I met Nicole at CMI’s 2017 Eastern National Education Conference while participating in her science immersion. She asked me if I’d give a perspective about a Charlotte Mason educated high schooler and whether I thought they would “succeed” at the college level, especially a nationally-known technical college. Before I do, it’s important I do 3 things first, so bear with me. I need to tell you who I am, tell you my knowledge & experience with CM; and finally, tell you a little about my institution.
I am a Lieutenant Colonel in the U.S. Air Force, active duty now for 22 years. I am an Assistant Professor and Senior Military Faculty (essentially, tenured military) at the Air Force Academy, having taught Mechanical Engineering for 10 years of my career. My bachelor of science is in Engineering Mechanics from the Academy (’95) and I hold an MS and PhD in Mechanical Engineering, both from Georgia Tech. My subarea of interest is mechanics of materials (what things are made of and how they fail), but I have taught everything from core engineering fundamentals, to fatigue, to experimental mechanics.
My family is 3 years into implementing a full CM-based education for our 5 kids (ages 6 up to 14). In those 3 years, we have also participated in a CM co-op. Now, that may cause you to think, “Ok, so you’re a husband of a CM mom/teacher…what’s your involvement level? How much do you really know about the CM child and what he or she can do?” So, I’d say there are 4 levels of CM dads’ interest/involvement. A Level-1 Dad (L1D, need some military acronymns) is the “I can’t believe you’re homeschooling…let’s just send our kids to a Conservative Charter Classical School so we know they’re getting the right stuff”-dad. An L2D is the “I’m good with homeschooling, but you’re exhausted, I want my wife back, and are we sure this isn’t a cult?”-dad. The L3D is the “Ok, I’m in…do you want me to build another bookshelf?”-guy. Finally, L4D means you’re probably a speaker at a CM conference. I’d say I’m between L3 and 4, probably 3.75.
When my wife and I took a diagnostic on homeschool curricula several years ago, we both independently pegged the meter in the survey for a Charlotte Mason educational model. Counting this year’s CMI, I’ve now been to 2 CM conferences, the last being the 2nd Colorado regional conference my wife has helped run. I have helped the kids narrate an assignment or two and have been working on getting a paper published on how elements of narration can be used at the college level in an engineering class. Finally, I’m almost a year into one of Art Middlekauff’s “Idyll Challenge” groups, where we read through all 6 of CM’s volumes in 2 years. I’ve not only drunken the Kool-aid, I also constantly find myself seeing CM’s principles resonate with truth in so many facets of humanity, leadership, and any form of education. Now, I also feel I can step back, look at the glass of CM that I’m on board to imbibe, yet remain critical in say a reflective skepticism sort of way. There are a few biblical passages I feel she applies beyond what the Holy Spirit does and when I narrate sections of scripture to my family at night, I may in fact read it (gasp)…a second time! My point is, I get Miss Mason, I feel her methods and principles are the most biblical, whole-person developing curricula that we know of, and I can see the impact it is having on actually ministering to my family (not just kids). But I’m able to take it for what it is, she didn’t write scripture, and the kids down the street doing Classical Conversations aren’t heretical and with their believing, loving parents can have a great and beneficial upbringing as well.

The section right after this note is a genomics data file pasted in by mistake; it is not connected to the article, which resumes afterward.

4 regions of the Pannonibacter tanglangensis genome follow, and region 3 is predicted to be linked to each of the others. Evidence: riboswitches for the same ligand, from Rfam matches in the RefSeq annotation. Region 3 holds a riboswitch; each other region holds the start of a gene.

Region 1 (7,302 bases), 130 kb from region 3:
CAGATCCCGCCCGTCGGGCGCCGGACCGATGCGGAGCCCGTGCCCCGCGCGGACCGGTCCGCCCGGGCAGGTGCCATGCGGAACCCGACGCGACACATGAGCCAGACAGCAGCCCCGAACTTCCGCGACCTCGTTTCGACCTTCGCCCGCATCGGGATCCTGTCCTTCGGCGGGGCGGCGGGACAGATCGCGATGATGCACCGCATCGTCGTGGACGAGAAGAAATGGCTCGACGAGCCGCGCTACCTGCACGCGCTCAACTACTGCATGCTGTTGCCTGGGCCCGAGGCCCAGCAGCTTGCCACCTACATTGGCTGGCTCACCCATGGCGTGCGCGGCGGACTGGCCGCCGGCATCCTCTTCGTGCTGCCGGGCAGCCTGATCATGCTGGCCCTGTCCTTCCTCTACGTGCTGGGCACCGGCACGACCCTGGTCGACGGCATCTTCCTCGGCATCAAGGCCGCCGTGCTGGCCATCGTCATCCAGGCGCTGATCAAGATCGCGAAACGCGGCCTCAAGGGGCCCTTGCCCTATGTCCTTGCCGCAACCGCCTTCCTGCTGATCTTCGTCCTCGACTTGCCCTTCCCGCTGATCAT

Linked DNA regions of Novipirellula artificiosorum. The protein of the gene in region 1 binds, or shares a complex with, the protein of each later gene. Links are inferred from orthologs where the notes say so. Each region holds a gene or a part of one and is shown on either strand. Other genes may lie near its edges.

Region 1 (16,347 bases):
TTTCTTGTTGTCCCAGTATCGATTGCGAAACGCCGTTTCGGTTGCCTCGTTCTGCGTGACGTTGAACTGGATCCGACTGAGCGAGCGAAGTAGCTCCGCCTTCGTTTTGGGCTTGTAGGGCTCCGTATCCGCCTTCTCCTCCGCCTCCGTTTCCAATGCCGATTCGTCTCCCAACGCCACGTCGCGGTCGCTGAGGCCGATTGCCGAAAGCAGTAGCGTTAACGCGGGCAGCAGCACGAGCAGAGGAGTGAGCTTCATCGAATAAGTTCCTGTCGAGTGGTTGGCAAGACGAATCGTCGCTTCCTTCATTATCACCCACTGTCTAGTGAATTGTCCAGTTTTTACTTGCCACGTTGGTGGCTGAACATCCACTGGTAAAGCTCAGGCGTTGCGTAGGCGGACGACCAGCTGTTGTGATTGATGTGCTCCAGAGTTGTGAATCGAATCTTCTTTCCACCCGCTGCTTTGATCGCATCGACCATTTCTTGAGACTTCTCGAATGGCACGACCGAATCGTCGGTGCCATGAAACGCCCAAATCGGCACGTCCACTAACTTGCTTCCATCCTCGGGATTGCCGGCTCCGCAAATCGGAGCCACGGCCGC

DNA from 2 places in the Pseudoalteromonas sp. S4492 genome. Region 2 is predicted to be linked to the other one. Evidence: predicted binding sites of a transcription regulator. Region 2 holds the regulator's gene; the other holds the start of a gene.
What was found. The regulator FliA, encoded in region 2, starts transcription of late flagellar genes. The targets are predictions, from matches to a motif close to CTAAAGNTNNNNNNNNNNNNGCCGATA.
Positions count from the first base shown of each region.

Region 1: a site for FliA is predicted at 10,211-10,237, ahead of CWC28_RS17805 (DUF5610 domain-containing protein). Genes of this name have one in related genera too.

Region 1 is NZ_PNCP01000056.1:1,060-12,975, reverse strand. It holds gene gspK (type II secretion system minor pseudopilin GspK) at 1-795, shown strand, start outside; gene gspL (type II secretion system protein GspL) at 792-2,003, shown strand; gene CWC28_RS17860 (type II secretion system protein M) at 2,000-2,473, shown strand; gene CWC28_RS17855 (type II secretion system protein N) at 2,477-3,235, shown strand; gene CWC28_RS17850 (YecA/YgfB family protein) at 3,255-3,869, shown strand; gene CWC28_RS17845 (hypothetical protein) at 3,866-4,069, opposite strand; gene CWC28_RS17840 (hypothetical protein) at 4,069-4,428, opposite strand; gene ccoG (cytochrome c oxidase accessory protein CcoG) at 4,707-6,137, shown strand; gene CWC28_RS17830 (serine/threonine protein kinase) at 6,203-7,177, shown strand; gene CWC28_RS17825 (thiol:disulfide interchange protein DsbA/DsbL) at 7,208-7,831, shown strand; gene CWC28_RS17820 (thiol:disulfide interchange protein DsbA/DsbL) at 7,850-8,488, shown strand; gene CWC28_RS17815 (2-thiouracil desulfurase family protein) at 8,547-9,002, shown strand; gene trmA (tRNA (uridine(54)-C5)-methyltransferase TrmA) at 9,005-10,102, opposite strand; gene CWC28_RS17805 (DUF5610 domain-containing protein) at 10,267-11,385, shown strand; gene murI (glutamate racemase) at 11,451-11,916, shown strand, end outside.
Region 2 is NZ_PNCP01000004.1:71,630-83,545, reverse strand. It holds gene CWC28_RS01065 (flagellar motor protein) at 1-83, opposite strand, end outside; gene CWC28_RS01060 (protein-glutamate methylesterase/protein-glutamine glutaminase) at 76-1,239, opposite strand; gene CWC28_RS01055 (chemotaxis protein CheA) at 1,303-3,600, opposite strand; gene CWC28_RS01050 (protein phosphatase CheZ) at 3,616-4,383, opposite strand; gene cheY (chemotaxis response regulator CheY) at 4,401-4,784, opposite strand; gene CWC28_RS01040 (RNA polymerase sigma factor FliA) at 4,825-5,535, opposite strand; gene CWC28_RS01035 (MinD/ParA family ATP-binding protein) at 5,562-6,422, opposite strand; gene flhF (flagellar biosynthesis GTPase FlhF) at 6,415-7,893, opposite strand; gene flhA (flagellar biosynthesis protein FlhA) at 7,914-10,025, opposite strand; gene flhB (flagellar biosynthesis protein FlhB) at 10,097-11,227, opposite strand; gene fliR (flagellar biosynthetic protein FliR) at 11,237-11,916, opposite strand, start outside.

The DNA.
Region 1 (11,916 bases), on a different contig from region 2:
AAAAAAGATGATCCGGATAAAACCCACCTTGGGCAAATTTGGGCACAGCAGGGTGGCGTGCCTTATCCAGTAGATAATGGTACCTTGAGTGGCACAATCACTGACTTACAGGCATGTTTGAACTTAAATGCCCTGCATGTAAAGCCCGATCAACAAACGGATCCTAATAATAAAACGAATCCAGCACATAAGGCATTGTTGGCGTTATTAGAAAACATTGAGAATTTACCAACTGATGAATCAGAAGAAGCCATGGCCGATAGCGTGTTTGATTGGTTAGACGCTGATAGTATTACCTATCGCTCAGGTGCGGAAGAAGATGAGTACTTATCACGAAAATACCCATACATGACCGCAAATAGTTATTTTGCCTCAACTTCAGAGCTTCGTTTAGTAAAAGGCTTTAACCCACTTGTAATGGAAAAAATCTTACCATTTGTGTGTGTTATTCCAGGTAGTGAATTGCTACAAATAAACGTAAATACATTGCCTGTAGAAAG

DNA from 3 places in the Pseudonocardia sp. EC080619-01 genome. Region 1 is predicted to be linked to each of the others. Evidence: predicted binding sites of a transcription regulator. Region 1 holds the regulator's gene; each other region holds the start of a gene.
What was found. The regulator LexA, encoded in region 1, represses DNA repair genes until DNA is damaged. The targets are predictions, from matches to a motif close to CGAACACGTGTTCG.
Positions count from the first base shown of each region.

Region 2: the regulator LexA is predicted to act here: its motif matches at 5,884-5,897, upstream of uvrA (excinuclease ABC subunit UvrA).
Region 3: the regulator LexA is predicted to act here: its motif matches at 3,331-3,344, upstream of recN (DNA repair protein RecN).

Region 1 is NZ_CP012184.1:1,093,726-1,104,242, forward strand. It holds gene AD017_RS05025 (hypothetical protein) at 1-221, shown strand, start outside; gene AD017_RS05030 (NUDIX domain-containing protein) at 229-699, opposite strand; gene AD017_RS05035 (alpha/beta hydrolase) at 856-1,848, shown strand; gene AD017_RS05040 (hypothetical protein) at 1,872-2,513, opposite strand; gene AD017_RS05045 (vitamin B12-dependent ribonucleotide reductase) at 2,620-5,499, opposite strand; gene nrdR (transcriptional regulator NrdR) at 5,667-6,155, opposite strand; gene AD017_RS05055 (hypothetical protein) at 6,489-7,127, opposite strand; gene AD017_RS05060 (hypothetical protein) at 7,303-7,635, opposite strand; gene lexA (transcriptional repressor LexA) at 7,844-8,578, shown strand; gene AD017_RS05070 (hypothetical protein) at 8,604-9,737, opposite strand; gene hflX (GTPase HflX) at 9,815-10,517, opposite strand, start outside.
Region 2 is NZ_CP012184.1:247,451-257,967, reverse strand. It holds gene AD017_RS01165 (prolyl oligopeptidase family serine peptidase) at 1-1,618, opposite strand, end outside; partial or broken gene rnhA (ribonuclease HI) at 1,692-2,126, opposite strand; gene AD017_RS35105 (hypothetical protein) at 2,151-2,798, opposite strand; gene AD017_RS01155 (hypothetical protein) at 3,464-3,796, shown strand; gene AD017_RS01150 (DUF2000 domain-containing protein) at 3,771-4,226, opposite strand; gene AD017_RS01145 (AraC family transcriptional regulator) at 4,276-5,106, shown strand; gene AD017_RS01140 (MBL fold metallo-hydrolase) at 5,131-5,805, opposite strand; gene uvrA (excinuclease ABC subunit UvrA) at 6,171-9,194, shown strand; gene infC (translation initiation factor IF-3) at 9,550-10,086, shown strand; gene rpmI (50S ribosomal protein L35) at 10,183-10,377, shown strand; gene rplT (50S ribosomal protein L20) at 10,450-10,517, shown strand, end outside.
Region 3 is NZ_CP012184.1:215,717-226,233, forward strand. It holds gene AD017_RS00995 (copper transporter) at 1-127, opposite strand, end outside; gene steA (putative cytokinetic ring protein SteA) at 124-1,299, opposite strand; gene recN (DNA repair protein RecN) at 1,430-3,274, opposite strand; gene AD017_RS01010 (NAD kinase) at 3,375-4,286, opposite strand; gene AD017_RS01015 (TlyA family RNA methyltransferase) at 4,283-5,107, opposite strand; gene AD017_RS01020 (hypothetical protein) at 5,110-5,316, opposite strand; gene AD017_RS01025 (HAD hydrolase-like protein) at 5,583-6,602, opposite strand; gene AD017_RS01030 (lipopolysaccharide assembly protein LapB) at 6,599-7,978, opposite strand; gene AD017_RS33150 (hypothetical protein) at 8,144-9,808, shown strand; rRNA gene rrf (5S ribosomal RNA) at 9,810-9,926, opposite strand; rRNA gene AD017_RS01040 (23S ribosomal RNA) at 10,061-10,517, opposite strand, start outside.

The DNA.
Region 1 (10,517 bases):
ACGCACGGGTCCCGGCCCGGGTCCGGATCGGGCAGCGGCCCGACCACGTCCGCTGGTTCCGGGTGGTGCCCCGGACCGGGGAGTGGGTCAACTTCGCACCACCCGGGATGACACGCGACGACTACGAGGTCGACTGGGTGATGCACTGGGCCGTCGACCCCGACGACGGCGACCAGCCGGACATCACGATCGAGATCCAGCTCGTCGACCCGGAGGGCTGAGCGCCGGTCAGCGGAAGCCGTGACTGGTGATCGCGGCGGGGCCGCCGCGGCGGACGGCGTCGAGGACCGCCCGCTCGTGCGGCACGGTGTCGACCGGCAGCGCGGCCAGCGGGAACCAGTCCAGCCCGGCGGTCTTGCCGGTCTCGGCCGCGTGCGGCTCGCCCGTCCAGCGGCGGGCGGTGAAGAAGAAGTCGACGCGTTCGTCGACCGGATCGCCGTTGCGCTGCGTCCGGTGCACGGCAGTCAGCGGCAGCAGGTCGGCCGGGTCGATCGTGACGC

My school is, of course, a military academy. All graduates are commissioned as 2nd Lieutenants with an accredited Bachelor of Science in their given discipline and have a 5-year commitment to serve in the Air Force, with about half becoming pilots. The mission, in short, is to produce “Leaders of Character” for the nation. I’ll spend more time on the character piece in a bit, but like all academies, there’s a strict Honor Code and the Core Values are: “Integrity First, Service before Self, and Excellence in All We Do”, so there’s a character-laced aim in all the Academy, by the glossy brochures, attempts to do. Getting to the point, a Charlotte Mason-educated cadet would thrive at the Air Force Academy and not struggle with anything that can’t be quickly worked through once they are there, especially in the technical disciplines. What’s more, a CM educated officer will be recognized as a critical thinker and leader amongst other leaders and likely very quickly. Let me explain a little.
The Academy pulls from everywhere in the nation with relatively high admissions standards. But even those high admissions standards, you might say, can give a false impression of the level of entry of all cadets…especially technically. The core curriculum requires cadets to pass 3 Math classes (2 calculus and 1 statistics), Chemistry, Physics, and 4 Engineering classes—that’s core, whether you decide to major in History or Electrical Engineering. As such, the Academy certainly looks for and “gives points” in admissions for high school AP classes like physics, chemistry, and calculus. But these are not required. A significant percentage of cadets have taken and scored well in those high school or even college preparatory classes. But they admit MANY who have not. What’s more, many of those cadets who did get good marks in AP Physics still find themselves struggling in the Academy’s math courses. They may have been admitted with high leadership, community involvement, language and verbal skills, with barely enough math. So what does this mean? It means the program of study must be set up so that a cadet who gets in (say as a recruited athlete) may need help to get through the technical core of the Academy. And there are plenty of cadets who struggle with them that succeed and do well.